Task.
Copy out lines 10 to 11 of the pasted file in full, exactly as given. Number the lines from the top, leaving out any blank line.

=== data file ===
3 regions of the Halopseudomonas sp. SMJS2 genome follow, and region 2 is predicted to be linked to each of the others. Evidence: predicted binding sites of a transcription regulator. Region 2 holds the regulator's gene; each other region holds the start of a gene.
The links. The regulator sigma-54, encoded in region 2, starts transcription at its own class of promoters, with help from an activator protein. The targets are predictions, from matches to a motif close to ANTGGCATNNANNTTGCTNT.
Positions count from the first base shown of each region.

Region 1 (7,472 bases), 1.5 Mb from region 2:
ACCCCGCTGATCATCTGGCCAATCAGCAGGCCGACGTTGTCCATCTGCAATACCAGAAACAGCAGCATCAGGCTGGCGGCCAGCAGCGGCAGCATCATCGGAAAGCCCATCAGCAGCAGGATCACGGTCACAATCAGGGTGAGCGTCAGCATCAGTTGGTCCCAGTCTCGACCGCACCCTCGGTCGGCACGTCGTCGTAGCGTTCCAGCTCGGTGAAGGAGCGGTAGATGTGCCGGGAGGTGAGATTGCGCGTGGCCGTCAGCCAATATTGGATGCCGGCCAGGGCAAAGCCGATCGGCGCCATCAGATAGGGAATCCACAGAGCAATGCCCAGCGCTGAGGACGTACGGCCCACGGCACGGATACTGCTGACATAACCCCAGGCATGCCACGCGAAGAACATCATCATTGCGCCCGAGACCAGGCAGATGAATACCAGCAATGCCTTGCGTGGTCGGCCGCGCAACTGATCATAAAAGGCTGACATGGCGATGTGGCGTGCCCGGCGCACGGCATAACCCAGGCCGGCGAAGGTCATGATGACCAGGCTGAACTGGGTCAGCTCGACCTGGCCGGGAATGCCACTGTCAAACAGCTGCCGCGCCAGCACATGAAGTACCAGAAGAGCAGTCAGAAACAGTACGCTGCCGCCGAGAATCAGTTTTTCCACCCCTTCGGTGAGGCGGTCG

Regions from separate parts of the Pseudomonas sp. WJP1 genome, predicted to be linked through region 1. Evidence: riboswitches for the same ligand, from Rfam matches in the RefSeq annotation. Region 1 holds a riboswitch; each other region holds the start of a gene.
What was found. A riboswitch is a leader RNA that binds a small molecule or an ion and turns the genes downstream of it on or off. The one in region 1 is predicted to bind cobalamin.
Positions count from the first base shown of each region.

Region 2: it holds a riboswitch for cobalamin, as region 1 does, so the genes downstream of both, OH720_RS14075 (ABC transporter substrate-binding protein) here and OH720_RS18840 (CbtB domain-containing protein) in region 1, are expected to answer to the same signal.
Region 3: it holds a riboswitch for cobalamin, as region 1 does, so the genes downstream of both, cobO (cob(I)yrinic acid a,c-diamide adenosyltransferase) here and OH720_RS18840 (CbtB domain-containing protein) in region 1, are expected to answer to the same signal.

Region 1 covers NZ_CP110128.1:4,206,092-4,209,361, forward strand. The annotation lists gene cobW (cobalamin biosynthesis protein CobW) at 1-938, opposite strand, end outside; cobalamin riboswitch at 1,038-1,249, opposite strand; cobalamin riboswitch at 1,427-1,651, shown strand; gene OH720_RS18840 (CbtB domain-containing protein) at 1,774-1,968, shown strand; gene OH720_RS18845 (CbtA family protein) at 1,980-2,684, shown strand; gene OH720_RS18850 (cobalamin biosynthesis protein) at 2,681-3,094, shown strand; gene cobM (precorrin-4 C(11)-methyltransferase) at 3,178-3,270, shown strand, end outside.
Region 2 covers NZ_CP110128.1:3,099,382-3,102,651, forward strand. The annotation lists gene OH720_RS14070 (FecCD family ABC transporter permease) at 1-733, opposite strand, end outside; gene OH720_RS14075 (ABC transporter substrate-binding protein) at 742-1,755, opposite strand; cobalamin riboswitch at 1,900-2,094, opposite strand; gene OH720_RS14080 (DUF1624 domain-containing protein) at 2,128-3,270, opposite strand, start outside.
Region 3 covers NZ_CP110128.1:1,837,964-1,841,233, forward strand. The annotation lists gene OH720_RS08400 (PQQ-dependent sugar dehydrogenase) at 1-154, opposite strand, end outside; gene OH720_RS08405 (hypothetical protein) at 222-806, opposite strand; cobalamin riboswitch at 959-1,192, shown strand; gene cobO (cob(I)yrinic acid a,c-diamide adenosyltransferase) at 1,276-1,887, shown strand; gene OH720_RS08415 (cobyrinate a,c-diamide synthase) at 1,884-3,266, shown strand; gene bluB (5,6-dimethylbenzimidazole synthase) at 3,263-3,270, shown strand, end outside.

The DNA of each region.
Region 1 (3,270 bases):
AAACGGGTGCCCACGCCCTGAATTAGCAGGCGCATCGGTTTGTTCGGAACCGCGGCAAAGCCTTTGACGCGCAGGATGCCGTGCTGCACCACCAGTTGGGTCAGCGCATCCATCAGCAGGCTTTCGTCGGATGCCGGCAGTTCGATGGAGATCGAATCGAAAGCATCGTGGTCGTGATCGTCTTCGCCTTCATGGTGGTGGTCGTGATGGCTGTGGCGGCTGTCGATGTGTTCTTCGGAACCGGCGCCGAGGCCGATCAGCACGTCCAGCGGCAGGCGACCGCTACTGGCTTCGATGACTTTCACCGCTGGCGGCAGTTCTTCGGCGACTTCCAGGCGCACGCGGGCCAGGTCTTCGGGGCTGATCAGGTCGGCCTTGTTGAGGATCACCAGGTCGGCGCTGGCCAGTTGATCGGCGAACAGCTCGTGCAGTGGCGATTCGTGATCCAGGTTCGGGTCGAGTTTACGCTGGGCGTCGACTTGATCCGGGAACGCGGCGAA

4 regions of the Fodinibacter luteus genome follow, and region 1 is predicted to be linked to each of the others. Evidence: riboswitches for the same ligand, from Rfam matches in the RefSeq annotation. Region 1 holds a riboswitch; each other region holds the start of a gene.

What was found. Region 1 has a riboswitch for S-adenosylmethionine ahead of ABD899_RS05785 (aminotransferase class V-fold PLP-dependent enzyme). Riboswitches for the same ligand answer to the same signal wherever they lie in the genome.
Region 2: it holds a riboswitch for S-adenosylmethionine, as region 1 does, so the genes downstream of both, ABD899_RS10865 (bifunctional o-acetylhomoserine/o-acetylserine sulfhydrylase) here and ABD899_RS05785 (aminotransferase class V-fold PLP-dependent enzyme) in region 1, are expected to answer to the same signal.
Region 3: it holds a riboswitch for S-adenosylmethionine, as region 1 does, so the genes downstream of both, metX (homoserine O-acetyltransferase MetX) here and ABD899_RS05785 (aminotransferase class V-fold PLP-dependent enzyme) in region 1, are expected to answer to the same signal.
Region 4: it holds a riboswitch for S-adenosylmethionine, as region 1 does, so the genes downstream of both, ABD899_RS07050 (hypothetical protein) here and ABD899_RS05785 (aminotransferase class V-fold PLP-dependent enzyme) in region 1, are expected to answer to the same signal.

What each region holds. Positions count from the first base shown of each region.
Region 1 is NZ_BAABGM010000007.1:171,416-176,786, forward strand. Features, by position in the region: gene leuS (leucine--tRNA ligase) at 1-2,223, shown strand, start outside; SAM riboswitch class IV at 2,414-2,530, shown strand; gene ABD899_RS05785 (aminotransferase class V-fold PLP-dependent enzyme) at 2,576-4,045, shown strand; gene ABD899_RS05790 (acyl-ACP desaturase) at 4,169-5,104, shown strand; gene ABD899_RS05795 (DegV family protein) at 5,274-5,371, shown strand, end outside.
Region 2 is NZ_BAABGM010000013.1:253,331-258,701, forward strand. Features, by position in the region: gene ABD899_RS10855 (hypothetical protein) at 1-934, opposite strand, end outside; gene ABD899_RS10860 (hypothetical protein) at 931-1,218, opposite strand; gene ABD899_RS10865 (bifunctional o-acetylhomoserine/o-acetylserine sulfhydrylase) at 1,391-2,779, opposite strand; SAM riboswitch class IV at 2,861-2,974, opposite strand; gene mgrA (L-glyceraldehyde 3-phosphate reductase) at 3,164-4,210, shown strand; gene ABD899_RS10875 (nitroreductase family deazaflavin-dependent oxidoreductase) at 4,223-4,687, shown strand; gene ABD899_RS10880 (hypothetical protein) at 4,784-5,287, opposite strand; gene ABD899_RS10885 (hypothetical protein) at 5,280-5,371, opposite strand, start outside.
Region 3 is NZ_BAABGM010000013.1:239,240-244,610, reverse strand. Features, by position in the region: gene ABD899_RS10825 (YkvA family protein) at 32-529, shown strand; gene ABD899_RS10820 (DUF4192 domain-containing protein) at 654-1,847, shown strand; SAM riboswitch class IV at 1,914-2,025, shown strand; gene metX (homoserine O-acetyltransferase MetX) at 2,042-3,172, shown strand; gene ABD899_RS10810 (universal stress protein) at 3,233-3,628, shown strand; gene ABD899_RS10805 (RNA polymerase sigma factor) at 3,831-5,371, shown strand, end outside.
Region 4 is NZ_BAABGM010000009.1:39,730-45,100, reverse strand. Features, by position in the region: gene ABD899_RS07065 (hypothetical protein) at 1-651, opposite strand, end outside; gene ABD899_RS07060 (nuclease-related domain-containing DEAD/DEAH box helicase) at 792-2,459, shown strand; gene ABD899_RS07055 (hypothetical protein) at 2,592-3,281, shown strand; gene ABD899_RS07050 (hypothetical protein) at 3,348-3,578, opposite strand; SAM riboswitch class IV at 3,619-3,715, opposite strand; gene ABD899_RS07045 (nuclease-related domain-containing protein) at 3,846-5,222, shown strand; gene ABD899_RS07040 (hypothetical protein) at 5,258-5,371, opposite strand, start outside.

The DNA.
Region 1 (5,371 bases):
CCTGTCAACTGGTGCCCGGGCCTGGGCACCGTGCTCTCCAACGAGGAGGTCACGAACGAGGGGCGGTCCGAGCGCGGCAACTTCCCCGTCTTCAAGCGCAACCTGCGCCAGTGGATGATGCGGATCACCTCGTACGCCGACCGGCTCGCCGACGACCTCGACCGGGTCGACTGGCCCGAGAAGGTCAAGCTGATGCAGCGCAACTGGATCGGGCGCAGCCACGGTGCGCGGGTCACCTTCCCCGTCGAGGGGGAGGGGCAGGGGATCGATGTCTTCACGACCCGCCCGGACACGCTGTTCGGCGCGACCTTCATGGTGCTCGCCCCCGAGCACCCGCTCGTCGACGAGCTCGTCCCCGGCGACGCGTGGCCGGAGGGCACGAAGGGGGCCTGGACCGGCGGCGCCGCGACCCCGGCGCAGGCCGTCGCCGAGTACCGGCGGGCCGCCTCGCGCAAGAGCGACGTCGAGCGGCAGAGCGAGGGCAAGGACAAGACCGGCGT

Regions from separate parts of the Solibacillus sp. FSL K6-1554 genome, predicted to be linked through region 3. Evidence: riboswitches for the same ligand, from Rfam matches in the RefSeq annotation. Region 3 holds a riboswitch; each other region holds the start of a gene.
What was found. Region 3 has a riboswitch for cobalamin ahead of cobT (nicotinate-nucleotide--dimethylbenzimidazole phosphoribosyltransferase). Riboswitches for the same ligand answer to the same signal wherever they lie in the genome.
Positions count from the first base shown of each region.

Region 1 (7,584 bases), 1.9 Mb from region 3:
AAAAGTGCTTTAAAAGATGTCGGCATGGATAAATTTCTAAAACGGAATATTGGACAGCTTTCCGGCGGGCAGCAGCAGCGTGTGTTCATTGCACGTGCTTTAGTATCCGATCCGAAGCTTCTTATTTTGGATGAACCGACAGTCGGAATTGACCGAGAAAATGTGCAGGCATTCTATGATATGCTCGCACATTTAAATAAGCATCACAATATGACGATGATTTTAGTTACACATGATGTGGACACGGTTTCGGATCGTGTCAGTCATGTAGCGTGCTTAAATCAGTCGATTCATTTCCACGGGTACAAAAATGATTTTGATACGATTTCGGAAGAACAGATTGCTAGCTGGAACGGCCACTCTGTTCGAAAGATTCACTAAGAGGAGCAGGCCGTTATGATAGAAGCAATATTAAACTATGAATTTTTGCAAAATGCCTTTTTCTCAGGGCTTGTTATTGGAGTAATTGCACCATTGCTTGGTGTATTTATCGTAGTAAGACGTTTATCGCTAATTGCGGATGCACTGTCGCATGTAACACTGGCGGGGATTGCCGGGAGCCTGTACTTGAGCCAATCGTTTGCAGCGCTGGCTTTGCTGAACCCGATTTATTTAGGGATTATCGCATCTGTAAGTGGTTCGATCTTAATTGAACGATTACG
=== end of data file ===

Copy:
Region 3: it holds a riboswitch for cobalamin, as region 1 does, so the genes downstream of both, cobO (cob(I)yrinic acid a,c-diamide adenosyltransferase) here and OH720_RS18840 (CbtB domain-containing protein) in region 1, are expected to answer to the same signal.

Region 1 covers NZ_CP110128.1:4,206,092-4,209,361, forward strand. The annotation lists gene cobW (cobalamin biosynthesis protein CobW) at 1-938, opposite strand, end outside; cobalamin riboswitch at 1,038-1,249, opposite strand; cobalamin riboswitch at 1,427-1,651, shown strand; gene OH720_RS18840 (CbtB domain-containing protein) at 1,774-1,968, shown strand; gene OH720_RS18845 (CbtA family protein) at 1,980-2,684, shown strand; gene OH720_RS18850 (cobalamin biosynthesis protein) at 2,681-3,094, shown strand; gene cobM (precorrin-4 C(11)-methyltransferase) at 3,178-3,270, shown strand, end outside.